Let’s just assume that there are useful and correct methods, tests, and results to determine ‘congruence’ or job-personality match. 

Yates points to an insightful study by Dik, Strife, Hansen (2010) “The flipside of Holland types congruence: Incongruence and job satisfaction” which shows that what’s more important is moving away from incongruence to congruence. 

The idea is similar to the law of diminishing returns. Many things can be done to increase job satisfaction until you reach a certain level of happiness.

But once that point is reached, adding more things, increasing factors will only lead to marginally more happiness. 

What about salary and benefit? 

So now where in this whole discussion are salary and benefits? Doesn’t salary increase job satisfaction, at least to a certain point? Here the above rule applies

The often-cited study by Princeton in 2010 found that there is a correlation between happiness and wealth (and even here I stress correlation which is no causation!) to a point of about $75,000 a year. Any increase up to this point contributes to a person being happier (and in reverse the lower the income from this point, unhappier), but beyond this, their happiness doesn’t increase as a result of the salary increase. If at all, only marginally.

There are so many factors that influence job satisfaction, and it’s hard to understand how all of these different factors come into play. 

But at least it gives some perspective about job satisfaction, especially for companies and their HR department, that to increase job satisfaction it’s not as easy as increasing the salary or adding vacation days.  

On a practical level, for job seekers, this overview of different factors might be useful to kick-start a self-evaluation.

There are two other factors that I can think of, that aren’t prominently discussed in these studies.

A person’s expectation about how the job should be like and also a person’s self-image.

I haven’t found research on these aspects yet, but I believe that these play a certain role, even if minor, for at least some people.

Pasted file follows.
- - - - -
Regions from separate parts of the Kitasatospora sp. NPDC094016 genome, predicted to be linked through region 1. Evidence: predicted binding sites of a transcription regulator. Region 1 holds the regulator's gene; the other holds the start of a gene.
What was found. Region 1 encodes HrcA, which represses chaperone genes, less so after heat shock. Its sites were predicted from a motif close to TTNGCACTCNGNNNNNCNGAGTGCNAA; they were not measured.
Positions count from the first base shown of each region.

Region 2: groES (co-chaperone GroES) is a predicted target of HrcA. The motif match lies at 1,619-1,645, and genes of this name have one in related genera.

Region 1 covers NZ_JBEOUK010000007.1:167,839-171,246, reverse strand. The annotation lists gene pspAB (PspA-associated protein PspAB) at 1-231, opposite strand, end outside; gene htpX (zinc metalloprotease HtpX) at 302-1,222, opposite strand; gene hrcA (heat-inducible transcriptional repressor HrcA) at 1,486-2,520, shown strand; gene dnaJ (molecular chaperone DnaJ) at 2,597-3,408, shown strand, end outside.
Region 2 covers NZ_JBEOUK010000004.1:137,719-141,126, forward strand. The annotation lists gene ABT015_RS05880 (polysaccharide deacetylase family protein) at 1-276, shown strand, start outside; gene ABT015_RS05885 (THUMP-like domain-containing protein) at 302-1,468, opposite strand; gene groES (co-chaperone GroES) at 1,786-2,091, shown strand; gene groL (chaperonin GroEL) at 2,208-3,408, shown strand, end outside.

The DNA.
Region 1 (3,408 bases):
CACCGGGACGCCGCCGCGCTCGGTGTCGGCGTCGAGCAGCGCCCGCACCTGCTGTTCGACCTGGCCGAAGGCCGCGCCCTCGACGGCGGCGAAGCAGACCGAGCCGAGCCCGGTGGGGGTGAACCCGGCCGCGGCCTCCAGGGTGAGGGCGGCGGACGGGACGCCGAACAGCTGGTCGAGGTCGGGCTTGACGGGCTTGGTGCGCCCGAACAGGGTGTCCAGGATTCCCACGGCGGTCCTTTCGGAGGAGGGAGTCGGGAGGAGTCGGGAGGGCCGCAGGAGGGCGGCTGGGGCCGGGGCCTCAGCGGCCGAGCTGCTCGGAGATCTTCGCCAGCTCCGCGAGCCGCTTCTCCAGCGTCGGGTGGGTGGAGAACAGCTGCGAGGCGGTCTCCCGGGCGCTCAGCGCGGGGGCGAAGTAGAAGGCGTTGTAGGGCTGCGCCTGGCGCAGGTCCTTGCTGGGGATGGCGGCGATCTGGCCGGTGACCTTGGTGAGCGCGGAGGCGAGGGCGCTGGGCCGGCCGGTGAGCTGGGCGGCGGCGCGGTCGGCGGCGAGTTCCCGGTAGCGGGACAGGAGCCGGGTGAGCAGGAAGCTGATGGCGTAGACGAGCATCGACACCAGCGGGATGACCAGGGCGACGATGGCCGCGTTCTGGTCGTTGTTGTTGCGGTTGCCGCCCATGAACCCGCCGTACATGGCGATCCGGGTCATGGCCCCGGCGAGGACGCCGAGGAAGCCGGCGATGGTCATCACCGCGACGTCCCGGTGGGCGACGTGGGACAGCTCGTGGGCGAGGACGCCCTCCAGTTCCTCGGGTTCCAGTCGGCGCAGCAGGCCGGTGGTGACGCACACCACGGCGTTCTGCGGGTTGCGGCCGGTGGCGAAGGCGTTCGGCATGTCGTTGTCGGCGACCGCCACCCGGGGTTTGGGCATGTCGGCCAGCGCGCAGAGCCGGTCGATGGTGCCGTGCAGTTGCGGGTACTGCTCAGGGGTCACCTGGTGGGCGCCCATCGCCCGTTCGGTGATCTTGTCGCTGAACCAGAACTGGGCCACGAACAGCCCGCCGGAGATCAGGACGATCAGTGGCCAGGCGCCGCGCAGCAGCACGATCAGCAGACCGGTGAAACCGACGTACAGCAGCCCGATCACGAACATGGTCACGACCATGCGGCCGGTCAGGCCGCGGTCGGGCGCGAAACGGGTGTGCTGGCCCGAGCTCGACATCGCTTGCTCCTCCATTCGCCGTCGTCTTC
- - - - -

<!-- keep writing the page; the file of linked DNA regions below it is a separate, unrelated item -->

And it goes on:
5. Expectations

Similar to happiness in general, a person’s positive emotions toward a situation will depend on their expectations. 

We could term this expectation vs. reality.

Let’s take for example dining out. Your friend takes you to an Italian restaurant you’ve never been to. He says that they have the best ravioli he’s ever tasted. Your expectations are instantly super high. You taste the ravioli – and it’s quite yummy – but it’s not as good as you expected. In fact, you find that it’s similar to the supermarket-packaged ravioli you usually by. That can mess with your satisfaction with the ravioli.

If you expect a job to be awful, because many people pointed towards it, you might be positively surprised. You expected that retail job to be much worse. Experiencing it, you find it not to be as bad as your expectations, and hence you are slightly more satisfied than if you had higher expectations.

6. Self-image

Another thing is a person’s self-image. Who they think they should be in their career at a certain point in time. If most people become managers between the ages of 25 and 30, but you became a manager at only 23, you might feel more satisfied with the job. 

Reversely, if you think you should’ve been a manager by 28, but you’ve only reached that level at 35, you might end up not being as satisfied with your job because you think you are behind. 

Back to the central question: Why am I unhappy in my current job and career? 

Go through each of these factors and asking yourself whether and in how far a specific factor is important to you. 

Combine them into a list and you have a good starting point for your future job search and career development.